As an example, if a patient is initially placed in a one hundred percent oxygen level, then the ventilator control will monitor the oxygen saturation through the pulse oximeter reading. So long a the pulse oximeter shows an acceptable oxygen saturation, that is, a level greater than that preset, the ventilator control internally would decrease the amount of oxygen delivered by, as an example, ten percent at twenty minute intervals. At the end of each set period, if the controller comparison means determines that the oxygen saturation remains above the preset level, the ventilator will again decrease the inspired oxygen by the set step amount. This process will continue at the preset interval for as long as the patient's oxygen saturation remains above the level set as minimally acceptable for the patient's condition, decreasing ultimately to the minimum established percentage, typically forty to fifty percent inspired oxygen. If, during this period of step decrease, the patient's oxygen saturation falls below the pre-programmed level, then the ventilator control program will return to the previous higher percentage of oxygen at which an acceptable saturation level was achieved.
Additionally, even if the patient has been weaned in terms of mechanical respiration assistance, continuing monitoring of oxygen saturation level will permit increase of oxygen should a worsening of the patient's disease state cause the patient's oxygen saturation to fall below the acceptable level.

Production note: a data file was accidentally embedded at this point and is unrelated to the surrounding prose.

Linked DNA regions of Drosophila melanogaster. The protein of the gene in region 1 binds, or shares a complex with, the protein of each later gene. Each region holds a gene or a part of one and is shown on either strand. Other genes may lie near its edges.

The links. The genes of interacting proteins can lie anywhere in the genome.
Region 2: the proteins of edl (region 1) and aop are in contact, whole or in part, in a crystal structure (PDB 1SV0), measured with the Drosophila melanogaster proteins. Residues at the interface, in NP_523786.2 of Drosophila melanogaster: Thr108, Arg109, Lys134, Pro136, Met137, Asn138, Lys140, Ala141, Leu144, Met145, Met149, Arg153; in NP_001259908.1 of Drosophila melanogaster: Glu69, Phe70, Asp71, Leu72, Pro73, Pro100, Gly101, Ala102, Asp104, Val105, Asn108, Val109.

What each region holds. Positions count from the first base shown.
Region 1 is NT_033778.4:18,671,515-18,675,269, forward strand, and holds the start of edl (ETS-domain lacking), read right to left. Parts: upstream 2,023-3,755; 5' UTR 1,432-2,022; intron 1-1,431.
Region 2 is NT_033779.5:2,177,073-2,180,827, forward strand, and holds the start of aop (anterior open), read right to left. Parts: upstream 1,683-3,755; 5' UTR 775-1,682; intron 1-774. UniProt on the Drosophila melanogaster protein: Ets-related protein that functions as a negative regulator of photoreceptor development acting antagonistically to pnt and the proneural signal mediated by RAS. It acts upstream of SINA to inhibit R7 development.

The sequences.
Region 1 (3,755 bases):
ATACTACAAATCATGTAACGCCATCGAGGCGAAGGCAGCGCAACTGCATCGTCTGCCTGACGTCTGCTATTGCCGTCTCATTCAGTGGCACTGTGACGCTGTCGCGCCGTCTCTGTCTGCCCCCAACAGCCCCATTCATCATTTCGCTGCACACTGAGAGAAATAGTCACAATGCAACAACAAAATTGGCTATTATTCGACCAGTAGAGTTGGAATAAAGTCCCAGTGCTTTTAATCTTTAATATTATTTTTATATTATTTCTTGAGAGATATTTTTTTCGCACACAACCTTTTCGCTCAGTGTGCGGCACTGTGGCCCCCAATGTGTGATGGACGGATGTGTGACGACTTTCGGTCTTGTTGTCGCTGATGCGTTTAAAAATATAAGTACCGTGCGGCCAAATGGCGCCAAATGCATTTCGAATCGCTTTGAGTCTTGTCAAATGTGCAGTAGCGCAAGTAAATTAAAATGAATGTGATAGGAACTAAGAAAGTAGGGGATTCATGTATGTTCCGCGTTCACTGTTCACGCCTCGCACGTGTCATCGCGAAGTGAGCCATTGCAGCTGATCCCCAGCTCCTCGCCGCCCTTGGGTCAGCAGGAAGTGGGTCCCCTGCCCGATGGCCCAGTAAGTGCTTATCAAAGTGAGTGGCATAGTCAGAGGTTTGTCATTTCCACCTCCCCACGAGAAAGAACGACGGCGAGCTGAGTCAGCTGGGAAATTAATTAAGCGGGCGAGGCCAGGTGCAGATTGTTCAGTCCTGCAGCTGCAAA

The process is superior to that of repeated blood gas monitoring. Referring to FIG. 2, it can be seen that a blood gas monitor which monitors oxygen partial pressure has a point of insensitivity at a critical region immediately below sixty torr oxygen partial pressure of the typical patient where major changes in the patient's oxygen saturation will occur with relatively little change in the blood gas partial pressure. At the lower end of this insensitivity region a sudden and catastrophic decrease in blood oxygen content occurs for relatively small oxygen changes. By contrast, the inventive ventilator 2, by monitoring the patient's body oxygen saturation level, can be set at an upper point of inflection in the curve shown in FIG. 2. This results in considerably increased sensitivity due to the marked decrease in oxygen saturation which occurs immediately prior to the critical decrease in blood gas level. Since the blood gas partial pressure is the critical parameter to be preserved, this closed loop monitoring technique in this invention readily detects an impending critical decrease in oxygen, yet preserves the patient from the deliberate induction of a anoxic state taught in the prior art. This monitoring and control, part of the invention, is therefore intrinsically much safer for a diseased or respiratorily inhibited patient.